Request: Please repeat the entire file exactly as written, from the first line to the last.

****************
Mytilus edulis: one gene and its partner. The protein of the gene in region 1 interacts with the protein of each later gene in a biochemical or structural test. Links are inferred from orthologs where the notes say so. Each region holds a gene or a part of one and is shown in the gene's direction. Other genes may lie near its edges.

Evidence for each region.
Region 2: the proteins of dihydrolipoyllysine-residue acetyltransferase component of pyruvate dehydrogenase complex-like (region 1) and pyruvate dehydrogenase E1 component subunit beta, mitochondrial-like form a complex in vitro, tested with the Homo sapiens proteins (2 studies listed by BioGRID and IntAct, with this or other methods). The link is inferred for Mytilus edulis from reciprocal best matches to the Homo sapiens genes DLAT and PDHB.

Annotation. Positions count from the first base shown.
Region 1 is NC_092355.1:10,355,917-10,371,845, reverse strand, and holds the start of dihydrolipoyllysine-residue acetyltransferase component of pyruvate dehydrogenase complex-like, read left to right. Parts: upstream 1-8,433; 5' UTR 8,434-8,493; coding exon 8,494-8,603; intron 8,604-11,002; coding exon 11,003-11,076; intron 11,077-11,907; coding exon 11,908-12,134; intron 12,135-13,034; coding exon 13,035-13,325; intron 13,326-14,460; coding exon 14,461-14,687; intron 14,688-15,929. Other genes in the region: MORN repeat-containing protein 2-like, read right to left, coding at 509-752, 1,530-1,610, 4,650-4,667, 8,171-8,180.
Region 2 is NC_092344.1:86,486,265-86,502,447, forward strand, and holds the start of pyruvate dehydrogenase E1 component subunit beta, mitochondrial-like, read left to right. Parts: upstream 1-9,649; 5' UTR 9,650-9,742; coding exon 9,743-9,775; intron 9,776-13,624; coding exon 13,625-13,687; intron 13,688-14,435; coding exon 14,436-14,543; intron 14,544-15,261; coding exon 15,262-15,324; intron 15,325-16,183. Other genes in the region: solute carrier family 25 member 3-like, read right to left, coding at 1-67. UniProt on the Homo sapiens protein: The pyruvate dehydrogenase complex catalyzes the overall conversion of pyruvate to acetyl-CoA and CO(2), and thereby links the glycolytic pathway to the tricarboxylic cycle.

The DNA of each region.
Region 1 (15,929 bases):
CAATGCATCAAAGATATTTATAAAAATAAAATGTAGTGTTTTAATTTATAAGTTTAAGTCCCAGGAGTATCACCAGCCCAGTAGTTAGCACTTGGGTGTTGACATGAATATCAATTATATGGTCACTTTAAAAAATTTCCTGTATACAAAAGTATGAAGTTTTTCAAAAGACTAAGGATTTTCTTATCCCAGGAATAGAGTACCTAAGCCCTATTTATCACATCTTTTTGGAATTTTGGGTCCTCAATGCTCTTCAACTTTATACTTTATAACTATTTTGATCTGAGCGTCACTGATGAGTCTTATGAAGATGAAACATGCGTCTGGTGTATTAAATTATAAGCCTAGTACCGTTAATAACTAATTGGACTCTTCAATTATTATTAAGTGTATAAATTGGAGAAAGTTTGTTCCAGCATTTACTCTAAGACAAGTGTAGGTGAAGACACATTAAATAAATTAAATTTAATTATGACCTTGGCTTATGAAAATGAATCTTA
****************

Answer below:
Mytilus edulis: one gene and its partner. The protein of the gene in region 1 interacts with the protein of each later gene in a biochemical or structural test. Links are inferred from orthologs where the notes say so. Each region holds a gene or a part of one and is shown in the gene's direction. Other genes may lie near its edges.

Evidence for each region.
Region 2: the proteins of dihydrolipoyllysine-residue acetyltransferase component of pyruvate dehydrogenase complex-like (region 1) and pyruvate dehydrogenase E1 component subunit beta, mitochondrial-like form a complex in vitro, tested with the Homo sapiens proteins (2 studies listed by BioGRID and IntAct, with this or other methods). The link is inferred for Mytilus edulis from reciprocal best matches to the Homo sapiens genes DLAT and PDHB.

Annotation. Positions count from the first base shown.
Region 1 is NC_092355.1:10,355,917-10,371,845, reverse strand, and holds the start of dihydrolipoyllysine-residue acetyltransferase component of pyruvate dehydrogenase complex-like, read left to right. Parts: upstream 1-8,433; 5' UTR 8,434-8,493; coding exon 8,494-8,603; intron 8,604-11,002; coding exon 11,003-11,076; intron 11,077-11,907; coding exon 11,908-12,134; intron 12,135-13,034; coding exon 13,035-13,325; intron 13,326-14,460; coding exon 14,461-14,687; intron 14,688-15,929. Other genes in the region: MORN repeat-containing protein 2-like, read right to left, coding at 509-752, 1,530-1,610, 4,650-4,667, 8,171-8,180.
Region 2 is NC_092344.1:86,486,265-86,502,447, forward strand, and holds the start of pyruvate dehydrogenase E1 component subunit beta, mitochondrial-like, read left to right. Parts: upstream 1-9,649; 5' UTR 9,650-9,742; coding exon 9,743-9,775; intron 9,776-13,624; coding exon 13,625-13,687; intron 13,688-14,435; coding exon 14,436-14,543; intron 14,544-15,261; coding exon 15,262-15,324; intron 15,325-16,183. Other genes in the region: solute carrier family 25 member 3-like, read right to left, coding at 1-67. UniProt on the Homo sapiens protein: The pyruvate dehydrogenase complex catalyzes the overall conversion of pyruvate to acetyl-CoA and CO(2), and thereby links the glycolytic pathway to the tricarboxylic cycle.

The DNA of each region.
Region 1 (15,929 bases):
CAATGCATCAAAGATATTTATAAAAATAAAATGTAGTGTTTTAATTTATAAGTTTAAGTCCCAGGAGTATCACCAGCCCAGTAGTTAGCACTTGGGTGTTGACATGAATATCAATTATATGGTCACTTTAAAAAATTTCCTGTATACAAAAGTATGAAGTTTTTCAAAAGACTAAGGATTTTCTTATCCCAGGAATAGAGTACCTAAGCCCTATTTATCACATCTTTTTGGAATTTTGGGTCCTCAATGCTCTTCAACTTTATACTTTATAACTATTTTGATCTGAGCGTCACTGATGAGTCTTATGAAGATGAAACATGCGTCTGGTGTATTAAATTATAAGCCTAGTACCGTTAATAACTAATTGGACTCTTCAATTATTATTAAGTGTATAAATTGGAGAAAGTTTGTTCCAGCATTTACTCTAAGACAAGTGTAGGTGAAGACACATTAAATAAATTAAATTTAATTATGACCTTGGCTTATGAAAATGAATCTTA